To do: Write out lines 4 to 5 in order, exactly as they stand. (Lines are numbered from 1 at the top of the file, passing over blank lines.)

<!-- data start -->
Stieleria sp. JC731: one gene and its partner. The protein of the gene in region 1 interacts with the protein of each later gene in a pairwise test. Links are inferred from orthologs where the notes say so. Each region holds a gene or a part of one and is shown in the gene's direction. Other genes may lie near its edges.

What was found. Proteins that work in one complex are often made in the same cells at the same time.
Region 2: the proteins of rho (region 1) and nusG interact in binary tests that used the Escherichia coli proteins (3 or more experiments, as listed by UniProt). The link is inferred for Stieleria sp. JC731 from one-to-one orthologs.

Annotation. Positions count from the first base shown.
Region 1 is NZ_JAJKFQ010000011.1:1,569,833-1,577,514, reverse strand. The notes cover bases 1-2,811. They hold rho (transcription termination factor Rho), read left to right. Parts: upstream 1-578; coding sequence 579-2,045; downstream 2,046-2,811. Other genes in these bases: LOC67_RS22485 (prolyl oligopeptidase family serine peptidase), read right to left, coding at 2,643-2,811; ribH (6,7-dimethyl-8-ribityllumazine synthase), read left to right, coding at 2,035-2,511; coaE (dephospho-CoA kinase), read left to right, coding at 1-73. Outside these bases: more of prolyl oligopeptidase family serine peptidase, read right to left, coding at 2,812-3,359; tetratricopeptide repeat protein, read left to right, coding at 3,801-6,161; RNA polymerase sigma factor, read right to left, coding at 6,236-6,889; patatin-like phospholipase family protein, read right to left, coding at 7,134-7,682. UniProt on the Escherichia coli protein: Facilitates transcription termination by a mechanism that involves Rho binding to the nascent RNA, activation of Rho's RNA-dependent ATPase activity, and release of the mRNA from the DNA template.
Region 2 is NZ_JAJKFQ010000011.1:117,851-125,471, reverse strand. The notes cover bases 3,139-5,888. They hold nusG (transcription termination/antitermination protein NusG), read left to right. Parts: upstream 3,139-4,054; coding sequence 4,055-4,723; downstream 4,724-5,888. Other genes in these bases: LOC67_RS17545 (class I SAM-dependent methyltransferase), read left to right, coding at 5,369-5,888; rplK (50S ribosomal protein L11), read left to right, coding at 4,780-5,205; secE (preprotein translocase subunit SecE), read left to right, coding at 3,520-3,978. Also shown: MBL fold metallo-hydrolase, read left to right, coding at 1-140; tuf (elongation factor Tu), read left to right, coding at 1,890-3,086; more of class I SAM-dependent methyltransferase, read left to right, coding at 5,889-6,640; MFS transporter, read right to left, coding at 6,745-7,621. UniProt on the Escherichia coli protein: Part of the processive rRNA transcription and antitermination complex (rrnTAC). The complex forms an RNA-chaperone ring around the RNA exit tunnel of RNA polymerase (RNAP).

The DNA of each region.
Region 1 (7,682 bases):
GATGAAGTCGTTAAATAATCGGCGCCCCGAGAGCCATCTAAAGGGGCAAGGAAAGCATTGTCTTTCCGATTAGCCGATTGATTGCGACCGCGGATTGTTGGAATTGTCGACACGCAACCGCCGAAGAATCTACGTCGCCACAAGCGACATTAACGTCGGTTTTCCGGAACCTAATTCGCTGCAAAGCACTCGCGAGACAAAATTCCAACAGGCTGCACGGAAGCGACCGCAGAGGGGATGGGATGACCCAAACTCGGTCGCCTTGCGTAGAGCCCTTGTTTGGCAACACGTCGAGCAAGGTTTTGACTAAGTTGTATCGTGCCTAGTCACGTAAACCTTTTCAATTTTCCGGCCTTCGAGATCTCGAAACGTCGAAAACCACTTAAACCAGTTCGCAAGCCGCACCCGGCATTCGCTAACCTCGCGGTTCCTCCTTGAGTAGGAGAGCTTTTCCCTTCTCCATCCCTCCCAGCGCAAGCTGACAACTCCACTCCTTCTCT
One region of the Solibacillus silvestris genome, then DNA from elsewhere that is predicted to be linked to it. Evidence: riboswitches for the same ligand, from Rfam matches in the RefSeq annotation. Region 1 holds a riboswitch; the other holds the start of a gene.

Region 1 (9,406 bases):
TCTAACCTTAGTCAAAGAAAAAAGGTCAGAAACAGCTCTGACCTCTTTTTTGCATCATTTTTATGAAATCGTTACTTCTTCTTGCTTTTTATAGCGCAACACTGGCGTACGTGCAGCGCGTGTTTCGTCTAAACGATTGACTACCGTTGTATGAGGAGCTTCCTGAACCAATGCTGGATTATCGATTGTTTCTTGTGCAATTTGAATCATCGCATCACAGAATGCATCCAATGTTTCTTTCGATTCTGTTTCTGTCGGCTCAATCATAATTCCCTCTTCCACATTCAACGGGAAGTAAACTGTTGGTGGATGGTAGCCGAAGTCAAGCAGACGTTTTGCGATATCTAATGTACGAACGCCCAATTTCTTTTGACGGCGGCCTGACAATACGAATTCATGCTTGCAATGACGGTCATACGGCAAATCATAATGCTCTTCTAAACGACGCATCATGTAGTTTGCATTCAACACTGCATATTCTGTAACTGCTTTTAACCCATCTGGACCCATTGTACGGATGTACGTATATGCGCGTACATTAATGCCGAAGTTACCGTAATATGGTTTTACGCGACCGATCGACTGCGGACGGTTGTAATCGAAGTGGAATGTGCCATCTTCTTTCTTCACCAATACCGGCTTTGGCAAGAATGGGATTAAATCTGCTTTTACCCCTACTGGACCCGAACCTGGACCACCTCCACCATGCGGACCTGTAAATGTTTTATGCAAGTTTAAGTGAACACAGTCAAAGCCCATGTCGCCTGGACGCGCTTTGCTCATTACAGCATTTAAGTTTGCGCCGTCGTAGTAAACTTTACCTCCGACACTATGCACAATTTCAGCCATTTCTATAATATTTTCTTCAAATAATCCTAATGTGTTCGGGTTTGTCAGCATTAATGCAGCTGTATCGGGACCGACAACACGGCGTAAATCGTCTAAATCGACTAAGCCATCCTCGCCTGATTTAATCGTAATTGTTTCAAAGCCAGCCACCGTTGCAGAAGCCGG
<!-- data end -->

Annotation. Positions count from the first base shown.
Region 1 is NZ_JAJKFQ010000011.1:1,569,833-1,577,514, reverse strand. The notes cover bases 1-2,811. They hold rho (transcription termination factor Rho), read left to right. Parts: upstream 1-578; coding sequence 579-2,045; downstream 2,046-2,811. Other genes in these bases: LOC67_RS22485 (prolyl oligopeptidase family serine peptidase), read right to left, coding at 2,643-2,811; ribH (6,7-dimethyl-8-ribityllumazine synthase), read left to right, coding at 2,035-2,511; coaE (dephospho-CoA kinase), read left to right, coding at 1-73. Outside these bases: more of prolyl oligopeptidase family serine peptidase, read right to left, coding at 2,812-3,359; tetratricopeptide repeat protein, read left to right, coding at 3,801-6,161; RNA polymerase sigma factor, read right to left, coding at 6,236-6,889; patatin-like phospholipase family protein, read right to left, coding at 7,134-7,682. UniProt on the Escherichia coli protein: Facilitates transcription termination by a mechanism that involves Rho binding to the nascent RNA, activation of Rho's RNA-dependent ATPase activity, and release of the mRNA from the DNA template.